Pound Drops as Gilt Yield Reaches 8-Week Low Versus Treasuries

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The pound weakened for the first time in four days against the dollar as yields on gilts fell to an eight-week low relative to those on U.S. Treasuries.

The spread between the 10-year Treasury and similar-maturity gilts rose to its widest since April on a closing-market basis, dimming the relative attractiveness of the pound. Benchmark U.S. bonds had earlier reached an eight-month high that underpinned the dollar as investors speculated borrowing costs in the U.S. will increase before those in the U.K.

“I am not particularly confident on sterling,” said Neil Mellor, a London-based senior currency strategist at Bank of New York Mellon Corp. “The dollar will reassert itself as the U.S. Federal Reserve is one of the few central banks that will be raising interest rates within the next year.”

Sterling fell 0.3 percent to $1.5491 as of 5:20 p.m. London time, after gaining 1.7 percent over the previous three days. One-week volatility for the pound versus the dollar climbed 1.53 percentage points to 11.10 percent, having reached 12.39 percent earlier, the highest level since May 8. The U.K. currency strengthened 0.6 percent to 72.51 pence per euro.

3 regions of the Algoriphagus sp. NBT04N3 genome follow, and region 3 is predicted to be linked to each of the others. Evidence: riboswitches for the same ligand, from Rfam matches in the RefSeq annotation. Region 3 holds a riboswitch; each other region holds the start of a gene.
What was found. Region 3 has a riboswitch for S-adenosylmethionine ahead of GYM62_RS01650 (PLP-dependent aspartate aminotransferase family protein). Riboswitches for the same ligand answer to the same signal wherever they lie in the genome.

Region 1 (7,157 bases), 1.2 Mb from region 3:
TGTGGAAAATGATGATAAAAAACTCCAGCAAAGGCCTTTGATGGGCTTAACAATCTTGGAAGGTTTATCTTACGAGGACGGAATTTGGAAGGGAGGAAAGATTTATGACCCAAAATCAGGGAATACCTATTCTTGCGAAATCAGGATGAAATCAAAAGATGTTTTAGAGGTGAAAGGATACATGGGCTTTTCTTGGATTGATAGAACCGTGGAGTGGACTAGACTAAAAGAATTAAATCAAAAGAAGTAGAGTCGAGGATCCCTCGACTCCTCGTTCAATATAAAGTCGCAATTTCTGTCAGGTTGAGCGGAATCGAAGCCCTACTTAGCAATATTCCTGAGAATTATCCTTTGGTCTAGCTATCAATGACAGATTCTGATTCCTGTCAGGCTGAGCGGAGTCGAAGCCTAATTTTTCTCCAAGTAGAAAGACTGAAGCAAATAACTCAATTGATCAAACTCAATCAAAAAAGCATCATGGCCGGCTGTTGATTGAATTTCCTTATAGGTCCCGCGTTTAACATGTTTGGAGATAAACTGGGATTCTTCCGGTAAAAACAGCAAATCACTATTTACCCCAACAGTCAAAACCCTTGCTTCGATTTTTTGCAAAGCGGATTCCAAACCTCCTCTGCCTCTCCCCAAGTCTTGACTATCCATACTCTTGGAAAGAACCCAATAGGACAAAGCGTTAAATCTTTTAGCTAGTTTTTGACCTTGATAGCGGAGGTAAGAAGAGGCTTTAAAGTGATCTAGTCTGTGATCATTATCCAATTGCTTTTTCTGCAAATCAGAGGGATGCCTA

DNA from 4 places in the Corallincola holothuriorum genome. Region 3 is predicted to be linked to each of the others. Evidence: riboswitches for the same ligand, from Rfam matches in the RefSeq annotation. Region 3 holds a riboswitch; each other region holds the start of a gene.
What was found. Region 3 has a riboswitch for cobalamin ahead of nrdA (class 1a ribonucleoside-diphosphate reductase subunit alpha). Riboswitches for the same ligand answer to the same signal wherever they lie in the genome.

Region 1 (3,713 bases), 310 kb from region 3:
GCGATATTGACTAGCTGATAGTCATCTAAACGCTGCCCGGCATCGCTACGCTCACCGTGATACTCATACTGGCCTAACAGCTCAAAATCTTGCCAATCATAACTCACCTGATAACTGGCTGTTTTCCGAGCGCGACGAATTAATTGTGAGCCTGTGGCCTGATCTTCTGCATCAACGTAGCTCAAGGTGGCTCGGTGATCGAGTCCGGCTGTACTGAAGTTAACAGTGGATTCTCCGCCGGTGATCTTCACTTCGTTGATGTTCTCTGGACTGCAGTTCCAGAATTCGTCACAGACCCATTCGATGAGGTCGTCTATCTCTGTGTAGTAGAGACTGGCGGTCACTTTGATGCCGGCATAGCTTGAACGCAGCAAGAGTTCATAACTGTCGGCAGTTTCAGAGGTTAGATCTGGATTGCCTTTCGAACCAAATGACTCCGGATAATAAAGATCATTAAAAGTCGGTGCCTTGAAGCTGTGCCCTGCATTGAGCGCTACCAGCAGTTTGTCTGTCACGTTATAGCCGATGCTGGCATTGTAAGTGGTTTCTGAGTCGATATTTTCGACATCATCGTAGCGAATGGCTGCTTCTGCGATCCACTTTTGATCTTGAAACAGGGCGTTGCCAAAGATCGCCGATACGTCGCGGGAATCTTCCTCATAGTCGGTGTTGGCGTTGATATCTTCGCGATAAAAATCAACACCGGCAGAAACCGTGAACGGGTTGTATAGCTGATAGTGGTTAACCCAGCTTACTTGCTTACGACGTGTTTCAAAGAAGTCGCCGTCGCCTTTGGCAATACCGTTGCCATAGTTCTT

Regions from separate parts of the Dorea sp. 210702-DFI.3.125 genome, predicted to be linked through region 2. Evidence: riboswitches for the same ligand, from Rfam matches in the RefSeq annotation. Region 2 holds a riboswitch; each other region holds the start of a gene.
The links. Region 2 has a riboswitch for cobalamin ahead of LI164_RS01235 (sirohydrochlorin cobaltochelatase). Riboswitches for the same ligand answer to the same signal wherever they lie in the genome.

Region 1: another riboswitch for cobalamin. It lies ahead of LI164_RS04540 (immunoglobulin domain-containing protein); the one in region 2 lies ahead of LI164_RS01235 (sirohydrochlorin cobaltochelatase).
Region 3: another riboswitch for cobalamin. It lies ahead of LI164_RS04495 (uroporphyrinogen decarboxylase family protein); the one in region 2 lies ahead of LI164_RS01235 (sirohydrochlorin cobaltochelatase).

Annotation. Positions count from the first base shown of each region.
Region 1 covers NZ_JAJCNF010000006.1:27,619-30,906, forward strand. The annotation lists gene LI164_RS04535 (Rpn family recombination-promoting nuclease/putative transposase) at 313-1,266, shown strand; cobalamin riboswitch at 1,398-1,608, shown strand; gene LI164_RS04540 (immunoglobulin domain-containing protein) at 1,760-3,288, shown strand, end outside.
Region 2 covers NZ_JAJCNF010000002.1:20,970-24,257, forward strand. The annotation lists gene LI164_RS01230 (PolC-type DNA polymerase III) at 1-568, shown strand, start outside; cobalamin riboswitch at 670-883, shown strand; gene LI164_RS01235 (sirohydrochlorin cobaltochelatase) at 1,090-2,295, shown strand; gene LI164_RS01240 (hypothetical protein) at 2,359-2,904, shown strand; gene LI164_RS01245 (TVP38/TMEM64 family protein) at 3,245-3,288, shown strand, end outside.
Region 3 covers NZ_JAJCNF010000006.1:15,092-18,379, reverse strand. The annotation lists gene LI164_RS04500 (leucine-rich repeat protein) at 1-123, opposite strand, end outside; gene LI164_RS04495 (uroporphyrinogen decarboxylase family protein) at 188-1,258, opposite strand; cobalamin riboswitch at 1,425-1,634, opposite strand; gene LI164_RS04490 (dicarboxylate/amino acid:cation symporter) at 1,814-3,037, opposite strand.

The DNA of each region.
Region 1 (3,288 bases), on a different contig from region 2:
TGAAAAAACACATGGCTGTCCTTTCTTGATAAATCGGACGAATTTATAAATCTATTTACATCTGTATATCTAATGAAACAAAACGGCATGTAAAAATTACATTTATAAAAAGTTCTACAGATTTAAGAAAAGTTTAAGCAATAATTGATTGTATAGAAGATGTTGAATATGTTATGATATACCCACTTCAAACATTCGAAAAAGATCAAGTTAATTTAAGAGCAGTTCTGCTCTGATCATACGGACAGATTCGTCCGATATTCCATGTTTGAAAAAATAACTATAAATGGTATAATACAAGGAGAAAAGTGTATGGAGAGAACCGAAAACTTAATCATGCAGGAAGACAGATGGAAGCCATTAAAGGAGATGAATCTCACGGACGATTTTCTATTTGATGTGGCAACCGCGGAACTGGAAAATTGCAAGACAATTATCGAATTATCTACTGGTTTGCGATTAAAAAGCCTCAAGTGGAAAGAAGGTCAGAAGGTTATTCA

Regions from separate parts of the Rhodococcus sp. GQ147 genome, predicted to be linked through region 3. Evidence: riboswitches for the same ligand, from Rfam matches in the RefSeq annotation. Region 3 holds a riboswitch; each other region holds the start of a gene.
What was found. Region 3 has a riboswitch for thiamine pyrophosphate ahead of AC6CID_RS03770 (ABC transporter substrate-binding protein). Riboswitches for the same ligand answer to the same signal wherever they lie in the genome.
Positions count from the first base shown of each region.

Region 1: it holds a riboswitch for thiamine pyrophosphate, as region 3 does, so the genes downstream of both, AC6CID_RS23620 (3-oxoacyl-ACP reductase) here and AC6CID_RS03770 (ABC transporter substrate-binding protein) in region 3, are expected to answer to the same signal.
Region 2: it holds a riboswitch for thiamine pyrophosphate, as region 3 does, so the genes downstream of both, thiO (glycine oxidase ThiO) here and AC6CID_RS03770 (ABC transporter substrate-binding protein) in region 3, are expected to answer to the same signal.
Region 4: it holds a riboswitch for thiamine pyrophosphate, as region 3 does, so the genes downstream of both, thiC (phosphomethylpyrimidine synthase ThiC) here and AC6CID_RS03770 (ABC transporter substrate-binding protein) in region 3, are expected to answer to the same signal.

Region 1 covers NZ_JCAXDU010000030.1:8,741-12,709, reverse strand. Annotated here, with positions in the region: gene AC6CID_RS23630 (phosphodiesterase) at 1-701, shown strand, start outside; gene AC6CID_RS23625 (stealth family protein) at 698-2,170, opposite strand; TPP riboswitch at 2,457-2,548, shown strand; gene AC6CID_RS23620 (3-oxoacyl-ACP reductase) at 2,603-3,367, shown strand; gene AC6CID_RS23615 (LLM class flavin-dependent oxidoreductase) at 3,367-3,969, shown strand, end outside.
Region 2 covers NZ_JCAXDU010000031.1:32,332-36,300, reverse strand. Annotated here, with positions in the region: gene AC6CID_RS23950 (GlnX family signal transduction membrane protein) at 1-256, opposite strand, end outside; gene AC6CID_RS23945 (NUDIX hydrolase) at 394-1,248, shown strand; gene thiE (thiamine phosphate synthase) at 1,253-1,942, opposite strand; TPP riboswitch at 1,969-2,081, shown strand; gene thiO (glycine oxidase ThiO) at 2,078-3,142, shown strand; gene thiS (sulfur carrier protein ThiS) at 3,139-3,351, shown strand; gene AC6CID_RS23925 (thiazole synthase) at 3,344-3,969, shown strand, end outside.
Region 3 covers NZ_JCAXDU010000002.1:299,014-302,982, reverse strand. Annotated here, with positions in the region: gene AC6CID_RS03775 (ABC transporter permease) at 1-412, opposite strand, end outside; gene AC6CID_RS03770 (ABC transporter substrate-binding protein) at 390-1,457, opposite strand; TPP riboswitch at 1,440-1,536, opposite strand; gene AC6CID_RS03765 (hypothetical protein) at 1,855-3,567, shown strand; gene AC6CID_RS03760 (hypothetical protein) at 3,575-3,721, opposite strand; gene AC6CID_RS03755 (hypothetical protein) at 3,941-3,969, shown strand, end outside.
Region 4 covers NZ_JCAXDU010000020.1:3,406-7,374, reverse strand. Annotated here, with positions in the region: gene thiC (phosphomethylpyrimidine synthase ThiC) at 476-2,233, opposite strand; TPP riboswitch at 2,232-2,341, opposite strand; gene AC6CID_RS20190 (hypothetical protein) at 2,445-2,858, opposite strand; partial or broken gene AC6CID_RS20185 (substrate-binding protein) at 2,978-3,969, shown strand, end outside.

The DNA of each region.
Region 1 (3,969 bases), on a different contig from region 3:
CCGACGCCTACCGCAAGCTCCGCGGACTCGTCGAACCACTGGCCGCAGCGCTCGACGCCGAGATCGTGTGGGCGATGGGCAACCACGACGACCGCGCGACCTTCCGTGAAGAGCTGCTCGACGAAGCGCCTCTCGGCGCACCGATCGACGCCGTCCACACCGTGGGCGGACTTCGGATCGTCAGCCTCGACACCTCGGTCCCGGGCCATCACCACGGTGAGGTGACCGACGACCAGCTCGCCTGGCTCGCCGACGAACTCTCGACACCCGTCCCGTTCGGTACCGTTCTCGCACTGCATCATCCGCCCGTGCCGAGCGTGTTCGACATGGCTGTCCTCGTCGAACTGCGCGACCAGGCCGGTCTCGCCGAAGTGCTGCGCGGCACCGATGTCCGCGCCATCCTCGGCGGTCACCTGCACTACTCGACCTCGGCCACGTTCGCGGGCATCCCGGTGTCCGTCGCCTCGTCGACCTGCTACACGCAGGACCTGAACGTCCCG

The premium investors demand to hold 10-year Treasuries instead of similar-maturity U.K. government bonds was 37 basis points, or 0.37 percentage point, its highest level in almost two months.

BOE Policy

Markets are pricing in a 25 basis-point interest rate increase by the Bank of England in August 2016, according to Sonia forward contracts, while Fed officials will tighten policy in about six months, according to a Morgan Stanley index.

Recent U.K. economic data has been mixed, and investors are finding it increasingly difficult to pinpoint when the BOE will increase interest rates from its historic low of 0.50 percent.

BOE Governor Mark Carney gave few hints on central-bank policy at the annual Mansion House speech on Wednesday in London.

Benchmark 10-year gilt yields fell eight basis points to 2.05 percent. The 5 percent security due in March 2025 advanced 0.805, or 8.05 pounds per 1,000-pound face amount, to 125.940.

“There’s been a little bit of a disappointment from Carney’s speech yesterday,” said Michael Sneyd, a foreign-exchange strategist at BNP Paribas SA in London. There were some expectations that “he could deliver a slightly more hawkish message but to not mention monetary policy at all was a bit of a disappointment,” he said.